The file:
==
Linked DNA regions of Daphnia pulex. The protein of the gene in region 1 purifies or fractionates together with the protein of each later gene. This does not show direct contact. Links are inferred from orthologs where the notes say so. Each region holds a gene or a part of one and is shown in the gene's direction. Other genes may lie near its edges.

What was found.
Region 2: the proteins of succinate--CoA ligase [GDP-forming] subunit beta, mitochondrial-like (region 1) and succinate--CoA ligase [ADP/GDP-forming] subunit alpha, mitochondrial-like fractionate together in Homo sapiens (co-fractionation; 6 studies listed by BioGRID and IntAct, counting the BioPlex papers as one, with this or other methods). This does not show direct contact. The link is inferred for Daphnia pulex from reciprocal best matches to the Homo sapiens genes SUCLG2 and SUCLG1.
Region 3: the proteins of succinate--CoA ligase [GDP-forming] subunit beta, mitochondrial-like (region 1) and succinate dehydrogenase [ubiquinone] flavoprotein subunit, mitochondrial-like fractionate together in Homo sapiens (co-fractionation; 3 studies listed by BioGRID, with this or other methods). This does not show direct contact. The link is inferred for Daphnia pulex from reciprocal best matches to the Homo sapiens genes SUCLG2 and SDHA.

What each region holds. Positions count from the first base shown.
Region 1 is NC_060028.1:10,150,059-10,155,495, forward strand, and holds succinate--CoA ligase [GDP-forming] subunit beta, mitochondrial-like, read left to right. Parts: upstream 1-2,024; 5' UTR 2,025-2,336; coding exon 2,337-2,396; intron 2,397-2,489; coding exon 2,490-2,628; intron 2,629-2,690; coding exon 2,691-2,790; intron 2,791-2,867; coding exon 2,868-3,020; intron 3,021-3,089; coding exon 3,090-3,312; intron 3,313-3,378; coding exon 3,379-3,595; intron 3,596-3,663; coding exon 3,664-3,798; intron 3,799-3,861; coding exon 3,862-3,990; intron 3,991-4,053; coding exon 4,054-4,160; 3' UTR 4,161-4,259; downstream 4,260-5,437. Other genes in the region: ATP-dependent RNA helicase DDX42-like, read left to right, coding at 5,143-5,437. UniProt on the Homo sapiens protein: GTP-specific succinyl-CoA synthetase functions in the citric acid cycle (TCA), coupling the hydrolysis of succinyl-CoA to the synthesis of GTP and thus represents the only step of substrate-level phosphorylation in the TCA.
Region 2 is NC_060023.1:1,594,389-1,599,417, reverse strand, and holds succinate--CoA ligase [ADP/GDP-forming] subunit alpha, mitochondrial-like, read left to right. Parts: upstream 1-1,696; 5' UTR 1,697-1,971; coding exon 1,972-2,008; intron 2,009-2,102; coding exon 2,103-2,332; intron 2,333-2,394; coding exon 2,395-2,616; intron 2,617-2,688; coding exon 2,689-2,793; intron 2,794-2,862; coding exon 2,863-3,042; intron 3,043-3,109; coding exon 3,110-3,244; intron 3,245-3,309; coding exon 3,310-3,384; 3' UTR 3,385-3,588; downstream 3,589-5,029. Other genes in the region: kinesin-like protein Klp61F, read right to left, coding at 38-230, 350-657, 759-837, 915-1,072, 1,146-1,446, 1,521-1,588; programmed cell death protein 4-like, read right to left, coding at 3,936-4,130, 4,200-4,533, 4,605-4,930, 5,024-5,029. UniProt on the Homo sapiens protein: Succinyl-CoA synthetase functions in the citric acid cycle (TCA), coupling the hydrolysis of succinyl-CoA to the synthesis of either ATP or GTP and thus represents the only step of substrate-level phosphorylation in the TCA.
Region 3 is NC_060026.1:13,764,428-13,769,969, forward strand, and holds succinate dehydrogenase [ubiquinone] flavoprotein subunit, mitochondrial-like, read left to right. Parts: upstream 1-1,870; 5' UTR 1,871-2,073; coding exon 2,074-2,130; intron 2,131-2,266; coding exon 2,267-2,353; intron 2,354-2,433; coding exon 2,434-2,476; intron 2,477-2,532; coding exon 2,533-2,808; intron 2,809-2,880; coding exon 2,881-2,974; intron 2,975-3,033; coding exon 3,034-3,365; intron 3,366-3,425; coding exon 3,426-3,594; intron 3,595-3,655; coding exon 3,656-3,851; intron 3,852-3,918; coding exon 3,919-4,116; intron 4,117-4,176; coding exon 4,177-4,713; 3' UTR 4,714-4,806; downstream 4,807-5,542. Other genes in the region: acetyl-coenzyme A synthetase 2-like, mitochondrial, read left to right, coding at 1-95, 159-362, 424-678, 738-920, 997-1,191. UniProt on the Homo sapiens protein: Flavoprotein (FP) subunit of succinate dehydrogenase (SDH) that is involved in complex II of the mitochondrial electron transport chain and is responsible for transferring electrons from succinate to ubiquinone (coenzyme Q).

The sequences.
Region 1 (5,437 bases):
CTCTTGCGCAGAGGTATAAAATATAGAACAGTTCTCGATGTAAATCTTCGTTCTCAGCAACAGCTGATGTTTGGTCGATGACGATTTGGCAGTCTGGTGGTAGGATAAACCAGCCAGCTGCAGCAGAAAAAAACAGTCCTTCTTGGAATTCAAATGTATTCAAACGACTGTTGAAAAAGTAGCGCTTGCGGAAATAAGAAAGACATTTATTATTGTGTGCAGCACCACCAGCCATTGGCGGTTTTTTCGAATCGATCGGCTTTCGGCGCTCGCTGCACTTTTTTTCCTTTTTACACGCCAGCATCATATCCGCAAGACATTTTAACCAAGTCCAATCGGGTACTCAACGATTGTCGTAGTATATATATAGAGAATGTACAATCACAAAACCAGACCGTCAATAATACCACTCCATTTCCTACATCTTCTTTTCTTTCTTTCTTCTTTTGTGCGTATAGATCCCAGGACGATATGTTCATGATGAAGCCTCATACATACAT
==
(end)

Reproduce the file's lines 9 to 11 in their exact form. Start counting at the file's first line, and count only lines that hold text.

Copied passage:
The sequences.
Region 1 (5,437 bases):
CTCTTGCGCAGAGGTATAAAATATAGAACAGTTCTCGATGTAAATCTTCGTTCTCAGCAACAGCTGATGTTTGGTCGATGACGATTTGGCAGTCTGGTGGTAGGATAAACCAGCCAGCTGCAGCAGAAAAAAACAGTCCTTCTTGGAATTCAAATGTATTCAAACGACTGTTGAAAAAGTAGCGCTTGCGGAAATAAGAAAGACATTTATTATTGTGTGCAGCACCACCAGCCATTGGCGGTTTTTTCGAATCGATCGGCTTTCGGCGCTCGCTGCACTTTTTTTCCTTTTTACACGCCAGCATCATATCCGCAAGACATTTTAACCAAGTCCAATCGGGTACTCAACGATTGTCGTAGTATATATATAGAGAATGTACAATCACAAAACCAGACCGTCAATAATACCACTCCATTTCCTACATCTTCTTTTCTTTCTTTCTTCTTTTGTGCGTATAGATCCCAGGACGATATGTTCATGATGAAGCCTCATACATACAT